Presentation on theme: "Who was Vasco da Gama? Vasco da Gama (1460-1524) was a Portuguese explorer who discovered an ocean route from Portugal to the East. Da Gama rounded Africa's."— Presentation transcript:
Vasco da Gama (1460-1524) was a Portuguese explorer who discovered an ocean route from Portugal to the East. Da Gama rounded Africa's Cape of Good Hope on November 22, and continued on to India. After many stops in Africa, and problems with Muslim traders who did not want interference in their profitable trade routes, da Gama reached Calicut, India on May 20, 1498. Da Gama rounded Africa's Cape of Good Hope on November 22, and continued on to India. After many stops in Africa, and problems with Muslim traders who did not want interference in their profitable trade routes, da Gama reached Calicut, India on May 20, 1498.
Da Gama left India on August 29, 1498, after he was told to pay a large tax and leave all of his trading goods. When he left, da Gama took his goods with him, together with some Indian hostages. Vasco da Gama
Da Gama returned to Lisbon, Portugal, in September, 1499. Along the way many crew members died from scurvy (a disease caused by a lack of Vitamin C). Upon his return, da Gama was treated as a hero and was rewarded by the king. SCURVY Scurvy did not emerge as a problem for explorers until vessels started penetrating the Indian and the Pacific Oceans. Vasco da Gama lost two thirds of his crew to the disease while making his way to India in 1499. In 1520 Magellan lost more than 80 percent while crossing the Pacific.
Scurvy came to public notice in Britain after Commodore George Anson led a squadron into the Pacific in the 1740s to raid Spanish shipping. He lost all but one of his six ships, and two thirds of the crews he shipped (700 survived out of an original complement of 2000), most of them to scurvy. Their symptoms were vividly described by Richard Walter, the chaplain who wrote up the official account of the voyage. Here were descriptions of its ghastly traces: skin black as ink, ulcers, difficult respiration, rictus of the limbs, teeth falling out and, perhaps most revolting of all, a strange plethora of gum tissue sprouting out of the mouth, which immediately rotted and lent the victim's breath an abominable odour.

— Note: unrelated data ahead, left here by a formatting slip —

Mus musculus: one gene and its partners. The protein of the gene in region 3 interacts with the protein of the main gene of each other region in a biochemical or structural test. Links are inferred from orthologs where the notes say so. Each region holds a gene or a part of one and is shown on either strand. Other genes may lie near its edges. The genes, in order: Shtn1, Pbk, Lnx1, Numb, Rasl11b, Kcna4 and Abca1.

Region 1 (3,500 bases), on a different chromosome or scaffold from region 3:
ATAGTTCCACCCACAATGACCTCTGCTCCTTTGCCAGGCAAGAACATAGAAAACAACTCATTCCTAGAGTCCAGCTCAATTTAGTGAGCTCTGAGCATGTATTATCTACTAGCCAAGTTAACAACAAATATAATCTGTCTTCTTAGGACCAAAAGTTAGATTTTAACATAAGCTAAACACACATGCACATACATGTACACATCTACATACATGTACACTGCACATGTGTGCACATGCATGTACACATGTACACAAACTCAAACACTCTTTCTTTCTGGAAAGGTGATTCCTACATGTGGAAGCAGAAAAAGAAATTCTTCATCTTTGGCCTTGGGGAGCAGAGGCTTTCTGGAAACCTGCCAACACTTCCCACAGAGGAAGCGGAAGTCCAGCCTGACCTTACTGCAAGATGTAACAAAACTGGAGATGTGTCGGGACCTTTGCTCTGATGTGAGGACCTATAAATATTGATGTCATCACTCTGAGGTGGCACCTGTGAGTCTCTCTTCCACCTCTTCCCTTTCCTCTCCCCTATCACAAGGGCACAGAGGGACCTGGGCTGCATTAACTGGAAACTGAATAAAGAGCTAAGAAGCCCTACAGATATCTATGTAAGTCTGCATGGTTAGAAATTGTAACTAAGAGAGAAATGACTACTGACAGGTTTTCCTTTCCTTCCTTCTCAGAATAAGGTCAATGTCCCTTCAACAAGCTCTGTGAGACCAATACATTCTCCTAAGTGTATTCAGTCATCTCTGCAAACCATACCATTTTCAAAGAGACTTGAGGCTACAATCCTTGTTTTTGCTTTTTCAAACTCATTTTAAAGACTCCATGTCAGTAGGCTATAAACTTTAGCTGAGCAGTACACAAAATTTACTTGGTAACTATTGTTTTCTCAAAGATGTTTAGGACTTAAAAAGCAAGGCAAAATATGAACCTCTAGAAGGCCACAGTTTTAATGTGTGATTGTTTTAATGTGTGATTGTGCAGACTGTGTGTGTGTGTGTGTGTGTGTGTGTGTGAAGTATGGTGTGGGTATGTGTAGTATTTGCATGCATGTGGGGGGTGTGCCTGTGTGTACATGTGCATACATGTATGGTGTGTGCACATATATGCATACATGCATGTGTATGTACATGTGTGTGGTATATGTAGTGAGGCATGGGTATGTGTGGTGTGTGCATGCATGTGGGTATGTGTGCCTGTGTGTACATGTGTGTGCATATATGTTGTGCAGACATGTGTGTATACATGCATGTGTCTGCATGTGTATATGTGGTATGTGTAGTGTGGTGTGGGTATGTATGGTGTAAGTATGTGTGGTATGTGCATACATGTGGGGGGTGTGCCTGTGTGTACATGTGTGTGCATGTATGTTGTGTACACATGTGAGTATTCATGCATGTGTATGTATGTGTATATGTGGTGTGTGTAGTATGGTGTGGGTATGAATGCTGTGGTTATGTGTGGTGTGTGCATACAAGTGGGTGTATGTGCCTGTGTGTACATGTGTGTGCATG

King Manuel I of Portugal then sent da Gama, on another expedition to India (1502-1503). On this second trip, da Gama took 20 armed ships (anticipating problems from Muslim traders). On this voyage, da Gama killed hundreds of Muslims in order to demonstrate his power. King Manuel I
After King Manuel's death, King John III sent da Gama to India as a Portuguese viceroy (the King's representative in India). Vasco da Gama died of an illness in India on December 24, 1524; his remains were returned to Portugal for burial. Vasco da Gama King John III King John III of Portugal of Portugal
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